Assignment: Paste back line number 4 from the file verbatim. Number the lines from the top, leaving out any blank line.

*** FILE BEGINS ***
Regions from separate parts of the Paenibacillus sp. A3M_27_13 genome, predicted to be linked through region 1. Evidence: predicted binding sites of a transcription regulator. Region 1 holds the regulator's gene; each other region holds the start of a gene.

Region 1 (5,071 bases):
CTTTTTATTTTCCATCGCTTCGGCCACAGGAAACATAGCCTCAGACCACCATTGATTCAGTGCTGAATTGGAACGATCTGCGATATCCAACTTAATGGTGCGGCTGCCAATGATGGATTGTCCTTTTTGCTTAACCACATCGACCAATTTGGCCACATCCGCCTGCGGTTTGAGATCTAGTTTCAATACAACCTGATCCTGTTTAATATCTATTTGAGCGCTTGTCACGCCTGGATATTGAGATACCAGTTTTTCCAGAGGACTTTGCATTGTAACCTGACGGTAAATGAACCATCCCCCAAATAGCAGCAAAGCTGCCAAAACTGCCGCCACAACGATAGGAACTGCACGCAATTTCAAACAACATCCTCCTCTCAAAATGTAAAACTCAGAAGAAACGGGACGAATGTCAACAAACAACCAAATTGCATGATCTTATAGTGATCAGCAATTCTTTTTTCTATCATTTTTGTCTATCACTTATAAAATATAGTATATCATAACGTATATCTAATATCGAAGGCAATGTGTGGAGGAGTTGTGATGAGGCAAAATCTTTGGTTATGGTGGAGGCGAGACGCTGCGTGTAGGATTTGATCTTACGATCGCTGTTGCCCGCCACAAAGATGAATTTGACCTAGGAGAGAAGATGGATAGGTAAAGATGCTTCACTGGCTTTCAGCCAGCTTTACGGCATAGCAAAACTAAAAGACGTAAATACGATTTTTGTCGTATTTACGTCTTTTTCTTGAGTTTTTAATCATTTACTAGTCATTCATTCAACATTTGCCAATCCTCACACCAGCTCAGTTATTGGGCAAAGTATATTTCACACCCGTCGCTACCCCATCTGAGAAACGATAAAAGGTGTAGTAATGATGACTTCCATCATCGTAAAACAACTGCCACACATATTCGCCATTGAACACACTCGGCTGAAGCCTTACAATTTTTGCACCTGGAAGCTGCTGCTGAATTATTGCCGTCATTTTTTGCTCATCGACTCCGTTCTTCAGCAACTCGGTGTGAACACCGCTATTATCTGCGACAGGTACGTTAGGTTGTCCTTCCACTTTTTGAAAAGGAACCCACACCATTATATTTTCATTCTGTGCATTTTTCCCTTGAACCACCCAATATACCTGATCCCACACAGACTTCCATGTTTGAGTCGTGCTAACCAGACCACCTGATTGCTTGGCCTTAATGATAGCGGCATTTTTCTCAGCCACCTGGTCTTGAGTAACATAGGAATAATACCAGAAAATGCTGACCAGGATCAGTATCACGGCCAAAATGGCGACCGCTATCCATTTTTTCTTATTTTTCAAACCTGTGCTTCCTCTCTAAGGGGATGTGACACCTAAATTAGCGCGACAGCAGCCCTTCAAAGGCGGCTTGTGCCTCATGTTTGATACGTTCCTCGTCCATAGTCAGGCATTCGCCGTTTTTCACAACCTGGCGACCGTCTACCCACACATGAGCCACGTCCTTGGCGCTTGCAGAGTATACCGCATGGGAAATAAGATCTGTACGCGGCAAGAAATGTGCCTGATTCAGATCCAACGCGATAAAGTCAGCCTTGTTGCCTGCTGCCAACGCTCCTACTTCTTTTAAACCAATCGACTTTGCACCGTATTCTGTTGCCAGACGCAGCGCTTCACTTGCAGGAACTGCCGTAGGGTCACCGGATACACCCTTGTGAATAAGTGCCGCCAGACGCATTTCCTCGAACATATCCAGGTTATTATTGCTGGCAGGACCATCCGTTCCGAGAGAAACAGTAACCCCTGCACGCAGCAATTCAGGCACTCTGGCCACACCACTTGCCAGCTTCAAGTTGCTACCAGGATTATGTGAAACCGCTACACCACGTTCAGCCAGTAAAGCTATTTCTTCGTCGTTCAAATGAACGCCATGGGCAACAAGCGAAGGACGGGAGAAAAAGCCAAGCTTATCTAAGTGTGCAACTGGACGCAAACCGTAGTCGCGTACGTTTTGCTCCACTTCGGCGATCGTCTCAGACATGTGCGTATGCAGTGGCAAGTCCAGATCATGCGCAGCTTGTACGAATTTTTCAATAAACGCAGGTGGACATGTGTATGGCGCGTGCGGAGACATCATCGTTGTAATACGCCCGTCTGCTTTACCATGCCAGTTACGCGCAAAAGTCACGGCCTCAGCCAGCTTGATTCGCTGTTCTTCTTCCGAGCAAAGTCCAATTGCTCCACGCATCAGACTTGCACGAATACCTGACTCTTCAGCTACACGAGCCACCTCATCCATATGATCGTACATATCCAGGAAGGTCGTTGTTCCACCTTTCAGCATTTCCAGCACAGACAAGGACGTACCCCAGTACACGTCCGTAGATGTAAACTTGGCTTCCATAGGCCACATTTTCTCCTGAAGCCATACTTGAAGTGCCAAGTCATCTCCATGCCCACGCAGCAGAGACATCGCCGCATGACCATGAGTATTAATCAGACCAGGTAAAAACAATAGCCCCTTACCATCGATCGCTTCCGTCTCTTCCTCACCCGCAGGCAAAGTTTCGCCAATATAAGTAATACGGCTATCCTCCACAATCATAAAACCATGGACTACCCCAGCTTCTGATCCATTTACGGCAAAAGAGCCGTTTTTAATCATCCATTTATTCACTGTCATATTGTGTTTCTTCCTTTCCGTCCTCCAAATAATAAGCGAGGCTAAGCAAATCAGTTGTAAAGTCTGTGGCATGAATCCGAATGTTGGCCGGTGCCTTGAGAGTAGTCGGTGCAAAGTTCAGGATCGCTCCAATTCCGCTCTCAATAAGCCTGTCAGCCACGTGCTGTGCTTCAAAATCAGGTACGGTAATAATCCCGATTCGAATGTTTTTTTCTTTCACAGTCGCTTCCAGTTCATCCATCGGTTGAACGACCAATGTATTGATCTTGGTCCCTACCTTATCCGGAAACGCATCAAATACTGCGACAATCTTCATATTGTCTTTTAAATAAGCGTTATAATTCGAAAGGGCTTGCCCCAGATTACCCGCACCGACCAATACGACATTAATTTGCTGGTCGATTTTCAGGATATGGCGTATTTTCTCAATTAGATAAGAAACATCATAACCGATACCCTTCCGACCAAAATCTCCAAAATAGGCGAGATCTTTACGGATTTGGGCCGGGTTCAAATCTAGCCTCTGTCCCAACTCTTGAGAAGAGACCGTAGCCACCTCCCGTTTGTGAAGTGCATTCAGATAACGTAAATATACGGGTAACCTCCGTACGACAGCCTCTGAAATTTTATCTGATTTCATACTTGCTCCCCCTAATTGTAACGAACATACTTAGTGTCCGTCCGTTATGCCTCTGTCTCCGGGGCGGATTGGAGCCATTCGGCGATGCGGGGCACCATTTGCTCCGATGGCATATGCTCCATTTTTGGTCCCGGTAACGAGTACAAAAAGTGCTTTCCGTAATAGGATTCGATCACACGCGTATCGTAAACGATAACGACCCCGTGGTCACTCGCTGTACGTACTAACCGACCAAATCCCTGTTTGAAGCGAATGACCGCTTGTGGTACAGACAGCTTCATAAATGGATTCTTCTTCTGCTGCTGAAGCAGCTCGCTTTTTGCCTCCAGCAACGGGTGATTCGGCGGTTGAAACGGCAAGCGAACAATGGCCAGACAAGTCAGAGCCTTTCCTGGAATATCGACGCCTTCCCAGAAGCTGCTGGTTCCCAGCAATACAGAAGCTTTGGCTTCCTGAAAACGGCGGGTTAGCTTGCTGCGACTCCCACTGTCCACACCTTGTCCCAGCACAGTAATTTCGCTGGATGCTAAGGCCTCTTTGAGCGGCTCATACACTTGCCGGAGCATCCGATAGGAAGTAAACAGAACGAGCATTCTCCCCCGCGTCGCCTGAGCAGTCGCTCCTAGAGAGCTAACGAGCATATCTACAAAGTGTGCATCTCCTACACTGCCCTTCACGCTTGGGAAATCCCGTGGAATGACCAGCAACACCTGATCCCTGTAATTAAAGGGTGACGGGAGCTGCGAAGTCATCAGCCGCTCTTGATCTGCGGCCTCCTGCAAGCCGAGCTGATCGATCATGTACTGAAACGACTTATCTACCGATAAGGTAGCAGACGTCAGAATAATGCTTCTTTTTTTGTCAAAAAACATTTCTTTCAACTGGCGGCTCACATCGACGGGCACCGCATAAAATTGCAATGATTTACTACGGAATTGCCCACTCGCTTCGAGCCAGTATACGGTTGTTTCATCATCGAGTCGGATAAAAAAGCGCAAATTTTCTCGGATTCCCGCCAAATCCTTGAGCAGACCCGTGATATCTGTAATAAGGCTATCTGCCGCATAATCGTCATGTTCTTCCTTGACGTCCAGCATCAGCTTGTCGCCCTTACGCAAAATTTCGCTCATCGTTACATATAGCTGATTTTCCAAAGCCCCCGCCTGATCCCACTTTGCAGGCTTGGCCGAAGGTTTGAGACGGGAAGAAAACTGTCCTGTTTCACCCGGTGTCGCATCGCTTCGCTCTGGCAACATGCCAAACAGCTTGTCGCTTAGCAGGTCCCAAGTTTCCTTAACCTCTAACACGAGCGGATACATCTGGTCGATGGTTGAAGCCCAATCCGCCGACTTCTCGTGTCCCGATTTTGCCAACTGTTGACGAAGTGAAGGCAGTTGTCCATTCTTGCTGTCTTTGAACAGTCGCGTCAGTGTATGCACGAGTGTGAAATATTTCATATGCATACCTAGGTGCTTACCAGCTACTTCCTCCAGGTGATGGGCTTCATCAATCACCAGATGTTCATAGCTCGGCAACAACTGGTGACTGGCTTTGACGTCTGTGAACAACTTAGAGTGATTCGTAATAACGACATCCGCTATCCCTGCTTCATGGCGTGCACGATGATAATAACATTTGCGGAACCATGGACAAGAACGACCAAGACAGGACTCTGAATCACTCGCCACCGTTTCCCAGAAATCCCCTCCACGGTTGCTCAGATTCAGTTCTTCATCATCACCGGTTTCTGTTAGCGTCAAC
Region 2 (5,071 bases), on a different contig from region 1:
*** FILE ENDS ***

Region 2 (5,071 bases), on a different contig from region 1: